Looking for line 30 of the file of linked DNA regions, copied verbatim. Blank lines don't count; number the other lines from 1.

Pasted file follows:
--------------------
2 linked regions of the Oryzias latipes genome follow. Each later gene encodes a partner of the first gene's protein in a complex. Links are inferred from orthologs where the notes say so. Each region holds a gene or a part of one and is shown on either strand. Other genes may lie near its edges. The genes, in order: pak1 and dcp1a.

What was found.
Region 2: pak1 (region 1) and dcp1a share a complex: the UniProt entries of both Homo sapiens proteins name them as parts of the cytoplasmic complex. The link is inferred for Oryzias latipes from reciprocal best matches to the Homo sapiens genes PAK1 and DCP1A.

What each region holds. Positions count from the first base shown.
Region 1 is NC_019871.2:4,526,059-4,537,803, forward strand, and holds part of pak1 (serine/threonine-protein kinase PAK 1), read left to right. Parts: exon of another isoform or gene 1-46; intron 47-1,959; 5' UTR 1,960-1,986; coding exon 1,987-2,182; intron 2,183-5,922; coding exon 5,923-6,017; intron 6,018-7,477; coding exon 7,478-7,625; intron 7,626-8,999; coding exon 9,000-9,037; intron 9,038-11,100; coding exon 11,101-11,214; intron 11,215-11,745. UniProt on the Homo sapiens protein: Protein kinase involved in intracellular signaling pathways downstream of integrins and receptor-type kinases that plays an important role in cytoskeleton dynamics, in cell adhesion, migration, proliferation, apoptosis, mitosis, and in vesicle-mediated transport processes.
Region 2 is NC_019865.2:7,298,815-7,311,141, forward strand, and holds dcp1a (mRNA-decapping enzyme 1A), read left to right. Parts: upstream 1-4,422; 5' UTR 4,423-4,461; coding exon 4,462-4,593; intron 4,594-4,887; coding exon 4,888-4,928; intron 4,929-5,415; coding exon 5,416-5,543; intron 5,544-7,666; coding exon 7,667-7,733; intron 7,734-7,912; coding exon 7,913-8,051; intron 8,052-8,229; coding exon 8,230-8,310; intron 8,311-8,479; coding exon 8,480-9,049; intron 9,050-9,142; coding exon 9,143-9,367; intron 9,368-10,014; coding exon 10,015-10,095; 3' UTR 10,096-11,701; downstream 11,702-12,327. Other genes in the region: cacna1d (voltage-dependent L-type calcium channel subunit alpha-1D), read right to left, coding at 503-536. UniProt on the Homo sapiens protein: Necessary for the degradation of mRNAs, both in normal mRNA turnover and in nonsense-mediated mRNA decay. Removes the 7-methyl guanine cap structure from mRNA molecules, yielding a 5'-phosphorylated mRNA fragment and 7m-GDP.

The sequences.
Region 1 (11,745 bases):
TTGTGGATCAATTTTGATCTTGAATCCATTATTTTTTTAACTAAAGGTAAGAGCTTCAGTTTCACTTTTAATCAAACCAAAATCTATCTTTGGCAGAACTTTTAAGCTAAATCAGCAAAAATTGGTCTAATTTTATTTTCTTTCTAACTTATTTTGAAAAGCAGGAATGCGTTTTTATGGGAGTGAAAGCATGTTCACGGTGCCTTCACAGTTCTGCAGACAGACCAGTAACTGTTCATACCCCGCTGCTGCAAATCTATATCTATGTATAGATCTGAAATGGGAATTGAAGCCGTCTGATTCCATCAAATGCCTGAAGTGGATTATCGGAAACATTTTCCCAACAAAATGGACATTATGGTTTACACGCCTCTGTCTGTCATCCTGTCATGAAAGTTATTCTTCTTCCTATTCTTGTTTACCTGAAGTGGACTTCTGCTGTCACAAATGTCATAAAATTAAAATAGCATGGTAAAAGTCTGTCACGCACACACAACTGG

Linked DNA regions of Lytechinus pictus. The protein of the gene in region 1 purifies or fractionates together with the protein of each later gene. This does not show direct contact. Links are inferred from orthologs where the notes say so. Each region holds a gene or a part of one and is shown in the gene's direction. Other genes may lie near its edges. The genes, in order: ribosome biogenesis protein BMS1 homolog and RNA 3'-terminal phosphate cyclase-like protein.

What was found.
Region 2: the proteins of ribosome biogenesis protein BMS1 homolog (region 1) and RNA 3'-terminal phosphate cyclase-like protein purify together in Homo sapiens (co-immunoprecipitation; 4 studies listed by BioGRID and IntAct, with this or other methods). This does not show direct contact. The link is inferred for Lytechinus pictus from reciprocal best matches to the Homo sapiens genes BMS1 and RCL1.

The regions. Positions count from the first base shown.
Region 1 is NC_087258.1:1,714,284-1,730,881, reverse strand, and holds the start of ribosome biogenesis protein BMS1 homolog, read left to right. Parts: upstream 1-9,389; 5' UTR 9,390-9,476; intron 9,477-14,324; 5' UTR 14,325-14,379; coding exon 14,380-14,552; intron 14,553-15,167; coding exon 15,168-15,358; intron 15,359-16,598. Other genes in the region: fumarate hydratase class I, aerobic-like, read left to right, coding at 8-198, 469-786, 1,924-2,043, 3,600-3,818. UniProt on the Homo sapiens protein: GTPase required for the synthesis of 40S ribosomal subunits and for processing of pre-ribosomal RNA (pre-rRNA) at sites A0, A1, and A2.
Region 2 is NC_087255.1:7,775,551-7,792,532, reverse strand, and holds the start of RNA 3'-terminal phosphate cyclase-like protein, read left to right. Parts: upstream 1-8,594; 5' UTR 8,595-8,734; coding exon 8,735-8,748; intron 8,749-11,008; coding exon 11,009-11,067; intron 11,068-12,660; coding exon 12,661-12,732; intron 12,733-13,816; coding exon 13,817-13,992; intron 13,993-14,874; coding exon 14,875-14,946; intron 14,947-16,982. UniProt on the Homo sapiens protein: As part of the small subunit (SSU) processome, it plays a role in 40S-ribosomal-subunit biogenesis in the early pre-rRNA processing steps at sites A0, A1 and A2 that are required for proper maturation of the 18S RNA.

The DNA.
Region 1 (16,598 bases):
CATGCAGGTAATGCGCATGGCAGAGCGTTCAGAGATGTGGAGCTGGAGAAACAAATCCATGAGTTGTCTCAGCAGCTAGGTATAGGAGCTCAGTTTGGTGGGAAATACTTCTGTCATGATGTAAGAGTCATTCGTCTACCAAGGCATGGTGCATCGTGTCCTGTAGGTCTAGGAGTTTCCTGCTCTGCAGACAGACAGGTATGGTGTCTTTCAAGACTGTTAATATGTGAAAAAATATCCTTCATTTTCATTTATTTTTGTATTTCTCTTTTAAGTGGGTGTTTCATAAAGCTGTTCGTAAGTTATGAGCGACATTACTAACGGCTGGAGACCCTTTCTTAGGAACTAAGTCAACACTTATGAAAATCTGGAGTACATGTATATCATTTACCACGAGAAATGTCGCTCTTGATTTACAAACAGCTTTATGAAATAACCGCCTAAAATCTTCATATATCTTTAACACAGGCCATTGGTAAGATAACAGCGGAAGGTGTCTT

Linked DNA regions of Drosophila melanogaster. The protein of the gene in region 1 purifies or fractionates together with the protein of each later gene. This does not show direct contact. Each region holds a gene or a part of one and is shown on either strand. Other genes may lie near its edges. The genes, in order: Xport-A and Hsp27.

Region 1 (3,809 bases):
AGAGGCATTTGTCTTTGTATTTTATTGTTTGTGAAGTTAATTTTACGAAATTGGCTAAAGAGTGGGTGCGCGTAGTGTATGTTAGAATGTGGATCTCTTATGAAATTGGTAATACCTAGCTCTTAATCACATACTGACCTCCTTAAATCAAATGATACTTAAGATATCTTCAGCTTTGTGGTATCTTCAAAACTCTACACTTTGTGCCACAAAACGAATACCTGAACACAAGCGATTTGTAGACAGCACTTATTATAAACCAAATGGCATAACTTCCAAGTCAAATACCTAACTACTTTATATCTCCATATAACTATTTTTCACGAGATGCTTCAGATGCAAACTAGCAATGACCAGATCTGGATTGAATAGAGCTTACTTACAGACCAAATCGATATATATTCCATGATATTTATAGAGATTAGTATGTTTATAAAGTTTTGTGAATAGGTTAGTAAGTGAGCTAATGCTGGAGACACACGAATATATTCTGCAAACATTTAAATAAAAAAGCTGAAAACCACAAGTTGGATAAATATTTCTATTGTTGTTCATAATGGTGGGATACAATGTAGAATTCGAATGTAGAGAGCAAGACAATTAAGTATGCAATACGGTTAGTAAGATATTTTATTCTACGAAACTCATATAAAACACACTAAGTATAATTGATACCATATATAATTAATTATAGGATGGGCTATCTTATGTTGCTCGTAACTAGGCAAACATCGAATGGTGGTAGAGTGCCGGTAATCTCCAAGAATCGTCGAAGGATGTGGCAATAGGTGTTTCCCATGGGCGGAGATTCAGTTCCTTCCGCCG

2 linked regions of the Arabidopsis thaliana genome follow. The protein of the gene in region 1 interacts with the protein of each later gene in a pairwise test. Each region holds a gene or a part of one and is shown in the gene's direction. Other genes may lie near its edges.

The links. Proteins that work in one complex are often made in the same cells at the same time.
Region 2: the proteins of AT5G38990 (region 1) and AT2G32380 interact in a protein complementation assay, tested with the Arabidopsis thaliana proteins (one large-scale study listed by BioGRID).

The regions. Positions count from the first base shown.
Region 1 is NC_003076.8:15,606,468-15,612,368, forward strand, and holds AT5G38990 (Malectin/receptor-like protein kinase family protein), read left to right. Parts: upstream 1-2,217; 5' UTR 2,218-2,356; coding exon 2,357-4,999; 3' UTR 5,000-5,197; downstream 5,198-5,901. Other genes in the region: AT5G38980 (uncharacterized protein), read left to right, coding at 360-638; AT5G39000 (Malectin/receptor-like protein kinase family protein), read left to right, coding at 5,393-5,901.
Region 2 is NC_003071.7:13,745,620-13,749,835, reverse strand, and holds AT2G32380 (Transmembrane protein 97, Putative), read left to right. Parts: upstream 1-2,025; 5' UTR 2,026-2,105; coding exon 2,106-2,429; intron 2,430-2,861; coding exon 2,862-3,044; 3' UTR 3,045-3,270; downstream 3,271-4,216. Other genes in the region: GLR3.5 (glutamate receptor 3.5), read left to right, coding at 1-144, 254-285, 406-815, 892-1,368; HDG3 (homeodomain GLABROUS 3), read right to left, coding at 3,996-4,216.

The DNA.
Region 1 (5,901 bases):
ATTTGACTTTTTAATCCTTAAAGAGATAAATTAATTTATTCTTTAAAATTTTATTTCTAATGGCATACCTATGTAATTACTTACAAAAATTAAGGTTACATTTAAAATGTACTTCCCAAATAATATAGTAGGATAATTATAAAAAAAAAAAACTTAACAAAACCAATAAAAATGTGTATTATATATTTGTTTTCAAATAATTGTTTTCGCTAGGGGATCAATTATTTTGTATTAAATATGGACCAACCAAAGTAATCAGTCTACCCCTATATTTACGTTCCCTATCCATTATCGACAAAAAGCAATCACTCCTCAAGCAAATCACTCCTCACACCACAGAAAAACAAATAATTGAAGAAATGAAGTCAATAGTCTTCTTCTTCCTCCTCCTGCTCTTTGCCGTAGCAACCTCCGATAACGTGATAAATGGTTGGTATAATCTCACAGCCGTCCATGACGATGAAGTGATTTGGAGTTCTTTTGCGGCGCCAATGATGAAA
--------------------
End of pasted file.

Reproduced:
ATTTGACTTTTTAATCCTTAAAGAGATAAATTAATTTATTCTTTAAAATTTTATTTCTAATGGCATACCTATGTAATTACTTACAAAAATTAAGGTTACATTTAAAATGTACTTCCCAAATAATATAGTAGGATAATTATAAAAAAAAAAAACTTAACAAAACCAATAAAAATGTGTATTATATATTTGTTTTCAAATAATTGTTTTCGCTAGGGGATCAATTATTTTGTATTAAATATGGACCAACCAAAGTAATCAGTCTACCCCTATATTTACGTTCCCTATCCATTATCGACAAAAAGCAATCACTCCTCAAGCAAATCACTCCTCACACCACAGAAAAACAAATAATTGAAGAAATGAAGTCAATAGTCTTCTTCTTCCTCCTCCTGCTCTTTGCCGTAGCAACCTCCGATAACGTGATAAATGGTTGGTATAATCTCACAGCCGTCCATGACGATGAAGTGATTTGGAGTTCTTTTGCGGCGCCAATGATGAAA